To argue about an apostrophe

As I’ve remarked more than once I don;t actually know much about the actual rules of writing:

£17bn of UK arms sold to rights’ abusers

Is that right?

It’s not exactly the possessive, is it? Yes, they are the abusers of rights but, umm, just dinnae read right.

16 thoughts on “To argue about an apostrophe”

  1. Apostrophe not needed. “Rights abuser” is a lazy expression, but, hey, it’s a headline, innit.

  2. No need for an apostrophe. “Rights” is an attributive noun, like “dog” in “dog walkers” or “cricket in “cricket ball.” Perhaps we could call this the “graduate greengrocer’s apostrophe.”

    And that should be “disnae read right,” Tim. “Dinnae” is the plural, equivalent to “do not”

  3. Philip Scott Thomas

    What others have said is correct. No apostrophe is required.

    If, however, one were to go full grammar nazi, “rights abusers” should be hyphenated, i.e., “rights-abusers”.

  4. Part of the problem is that “rights” is plural, whereas in normal English it would be singular or mass: “oath breakers”, “cattle rustlers”, “window cleaners”, etc.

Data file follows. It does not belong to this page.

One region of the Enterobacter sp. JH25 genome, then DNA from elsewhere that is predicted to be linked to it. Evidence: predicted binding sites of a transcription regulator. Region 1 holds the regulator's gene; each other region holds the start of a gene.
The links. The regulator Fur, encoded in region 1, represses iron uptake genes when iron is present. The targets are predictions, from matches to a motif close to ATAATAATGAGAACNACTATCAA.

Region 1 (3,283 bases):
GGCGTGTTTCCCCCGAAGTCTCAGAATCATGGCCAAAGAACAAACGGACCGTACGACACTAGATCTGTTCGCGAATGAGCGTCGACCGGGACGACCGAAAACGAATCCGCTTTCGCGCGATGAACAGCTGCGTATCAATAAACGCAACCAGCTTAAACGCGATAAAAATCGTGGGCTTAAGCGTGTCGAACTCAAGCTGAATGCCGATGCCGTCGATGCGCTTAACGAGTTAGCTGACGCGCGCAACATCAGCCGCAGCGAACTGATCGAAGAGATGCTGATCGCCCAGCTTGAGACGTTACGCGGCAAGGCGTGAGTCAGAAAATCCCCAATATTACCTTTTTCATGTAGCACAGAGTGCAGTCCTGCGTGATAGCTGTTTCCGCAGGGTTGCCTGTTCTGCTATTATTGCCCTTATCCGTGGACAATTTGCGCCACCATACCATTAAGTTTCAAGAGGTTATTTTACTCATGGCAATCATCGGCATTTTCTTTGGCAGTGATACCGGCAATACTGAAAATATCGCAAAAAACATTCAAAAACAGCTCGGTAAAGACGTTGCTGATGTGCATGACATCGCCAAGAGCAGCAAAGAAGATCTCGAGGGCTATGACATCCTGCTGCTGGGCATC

Rightly it would be “right abusers”, but that sounds wrong because we’ve got used to using “rights” as a mass-noun when really it’s a plural noun.

  5. It is not the possessive case because there is no ownership. The abusers do not belong to the rights therefore use of the possessive is incorrect.

    Workers’ rights is the possessive case because the rights belong to the workers. .

  6. Not what I meant, Rather, the apostrophe, if there should be one at all, is in the correct place for rights to be a plural.

  7. Bugger punctuation. What I want to know is the meaning of “lay down a marker” as used by football journalists.

  8. Re the plural, there’s multiple rights, but there’s only one sentence so it “disnae” read right.

  9. That last one is a different apostrophe, cheater Tim.. 😛

    You UK-ians torture use the same poor scribble in three different grammatical situations. You could argue four, but half-swallowed mangling of words is more of a spoken thing, and more a matter of verbatim style than grammar, methinks.

    And like the german gender-cases, it trips you up as much as it exposes furriners.. 😛

  10. “lay down a marker”
    Usually that teams wins in such a ways as to make a statement that they can be taken seriously as competitors, a stamp of authority maybe. So a big win or beating the current top of the table, late or big comeback that sort of thing.
    Newly promoted team goes out and wins first game in higher league decisively then they are laying down a marker to show they can compete in that league.

  11. @Philip Scott Thomas or we could short-circuit the whole right’s’ abuser’s kerfuffle and just call them Jeremy’s pals.

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